Plink: How to sell a business to Google four months after launch

Yesterday, four-month-old tech start-up Plink announced they'd been acquired by Google. Founders Mark Cummins and James Philbin developed the PlinkArt visual search app, which lets you identify almost any work of art just by taking a photo of it, while studying at Oxford. We caught up with them to find out just how you build a super-company Google wants to buy in such super-speed.

How long was Plink in the making before launch?

Mark: Well, we've both been working on visual search technology as part of our PhD research for about four years. The first step into forming a company was when we started talking to the university about licensing the IP from our PhD work - that was almost two years ago. Those discussions went on for a long time. Our first public appearance as a company was at mini-Seedcamp London, exactly a year ago today.  We launched the PlinkArt app on the public Android Market at the end of 2009.

Did you start by identifying a market gap or just following your heart and gut?

James: Well we're both engineers at heart, so the tech came well before everything else. It was only towards the end of our PhDs that we started to see the commercial potential in visual search. I'd say we just did what we found interesting, so definitely followed our instinct!

Was it always the plan to sell? Did you engineer the business that way from the start, and do you think that's necessary for such a quick sale?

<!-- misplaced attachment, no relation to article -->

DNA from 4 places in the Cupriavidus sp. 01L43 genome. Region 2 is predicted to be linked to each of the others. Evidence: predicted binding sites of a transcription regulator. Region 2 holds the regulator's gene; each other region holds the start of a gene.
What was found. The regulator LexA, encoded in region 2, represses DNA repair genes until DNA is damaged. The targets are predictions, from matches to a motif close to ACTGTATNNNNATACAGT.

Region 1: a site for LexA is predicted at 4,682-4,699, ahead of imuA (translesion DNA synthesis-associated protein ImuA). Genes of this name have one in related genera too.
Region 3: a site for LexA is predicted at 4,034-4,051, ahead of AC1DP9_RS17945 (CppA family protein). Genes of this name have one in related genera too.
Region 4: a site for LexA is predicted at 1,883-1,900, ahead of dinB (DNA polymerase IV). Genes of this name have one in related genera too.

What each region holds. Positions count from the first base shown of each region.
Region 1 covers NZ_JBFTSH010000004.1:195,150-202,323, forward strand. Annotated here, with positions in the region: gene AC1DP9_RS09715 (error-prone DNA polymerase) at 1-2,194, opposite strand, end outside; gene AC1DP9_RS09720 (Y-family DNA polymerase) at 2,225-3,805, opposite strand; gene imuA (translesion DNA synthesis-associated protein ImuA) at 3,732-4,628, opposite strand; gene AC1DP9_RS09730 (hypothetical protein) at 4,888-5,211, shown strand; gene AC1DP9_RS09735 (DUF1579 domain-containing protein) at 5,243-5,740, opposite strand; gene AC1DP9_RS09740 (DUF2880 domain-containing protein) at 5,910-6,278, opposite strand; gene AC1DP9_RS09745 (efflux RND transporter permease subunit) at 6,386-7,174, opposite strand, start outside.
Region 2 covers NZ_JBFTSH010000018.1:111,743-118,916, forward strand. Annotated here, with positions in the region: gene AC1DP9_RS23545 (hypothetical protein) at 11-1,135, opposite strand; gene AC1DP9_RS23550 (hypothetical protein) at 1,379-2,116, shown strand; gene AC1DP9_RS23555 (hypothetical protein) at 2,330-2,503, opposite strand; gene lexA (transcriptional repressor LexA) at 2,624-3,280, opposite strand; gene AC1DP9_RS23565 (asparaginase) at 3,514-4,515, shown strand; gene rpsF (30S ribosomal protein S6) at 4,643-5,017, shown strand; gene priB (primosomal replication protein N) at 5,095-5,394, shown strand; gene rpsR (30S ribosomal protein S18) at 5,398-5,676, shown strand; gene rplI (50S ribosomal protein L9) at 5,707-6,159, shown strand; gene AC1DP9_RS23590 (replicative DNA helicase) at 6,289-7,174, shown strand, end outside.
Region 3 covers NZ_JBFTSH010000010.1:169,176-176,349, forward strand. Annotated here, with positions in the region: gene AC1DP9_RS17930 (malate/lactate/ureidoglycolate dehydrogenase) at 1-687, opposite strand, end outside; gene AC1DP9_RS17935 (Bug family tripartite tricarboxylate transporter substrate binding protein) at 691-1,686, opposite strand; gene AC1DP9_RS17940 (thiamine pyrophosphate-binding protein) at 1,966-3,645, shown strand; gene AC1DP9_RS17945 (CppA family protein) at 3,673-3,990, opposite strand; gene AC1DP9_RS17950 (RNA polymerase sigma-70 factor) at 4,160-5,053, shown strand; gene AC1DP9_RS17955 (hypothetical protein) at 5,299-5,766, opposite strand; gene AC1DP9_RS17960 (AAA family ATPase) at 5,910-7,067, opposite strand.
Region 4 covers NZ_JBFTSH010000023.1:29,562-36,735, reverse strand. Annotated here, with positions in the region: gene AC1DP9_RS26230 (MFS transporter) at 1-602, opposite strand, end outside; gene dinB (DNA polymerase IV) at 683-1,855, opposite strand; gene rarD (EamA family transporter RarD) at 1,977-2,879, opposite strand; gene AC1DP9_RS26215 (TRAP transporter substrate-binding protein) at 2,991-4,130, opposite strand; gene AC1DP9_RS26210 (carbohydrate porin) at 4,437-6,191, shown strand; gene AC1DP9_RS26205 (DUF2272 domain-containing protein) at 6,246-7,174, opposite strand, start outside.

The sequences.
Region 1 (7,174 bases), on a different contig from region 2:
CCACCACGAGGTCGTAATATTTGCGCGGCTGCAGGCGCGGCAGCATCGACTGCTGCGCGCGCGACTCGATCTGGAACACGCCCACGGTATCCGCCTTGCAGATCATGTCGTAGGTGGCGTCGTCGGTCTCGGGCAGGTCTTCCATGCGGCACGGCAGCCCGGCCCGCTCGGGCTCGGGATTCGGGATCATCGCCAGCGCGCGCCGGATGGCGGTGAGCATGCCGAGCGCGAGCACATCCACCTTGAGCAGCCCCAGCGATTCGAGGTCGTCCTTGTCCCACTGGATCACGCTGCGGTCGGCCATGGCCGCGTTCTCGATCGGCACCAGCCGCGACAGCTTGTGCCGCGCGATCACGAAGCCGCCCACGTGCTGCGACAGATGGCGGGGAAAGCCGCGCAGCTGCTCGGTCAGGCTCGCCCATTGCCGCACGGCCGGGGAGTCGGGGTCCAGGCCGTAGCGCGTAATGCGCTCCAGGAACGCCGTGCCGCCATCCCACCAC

Mark: No, not at all. We fully expected to be running the business for many years. Of course, you are always aware of how your decisions might impact an exit - e.g. how much funding you have taken, or how many employees you have with respect to other companies with similar technology, are all things that can have a bearing on how attractive you might be to an acquirer. We certainly had these things in mind.

How many are you as a team and what are your roles?

James: It's a two-man team. We never really defined any distinct roles for ourselves and were equally happy to get involved in both the technical and business sides of the company.

The PlinkArt app was downloaded more than 50,000 times in the first month after launch. How did it get so big?

Mark: Well, winning an award in the Android Developer Challenge gave us a great publicity boost. Then we were selected as one of the official recommended apps on the Android Market, which all users see when they're looking for new apps. So that really sent our install numbers soaring.

How did Google get in touch - did they find you or vice versa?

Mark: They found us. First contact happened right after our first public pitch at mini-Seedcamp.

Did you have to tweak the way you were working at all to be Google-buy-ready?

We're not going into details about deal negotiations, sorry.

Fair enough. In that case, what advice would you give a tech start-up hoping to do what you've achieved?

James: Find something you can really get excited about and run with it. If you're not enthusiastic about your idea, no one else will be.

Thanks guys, and massive congrats!

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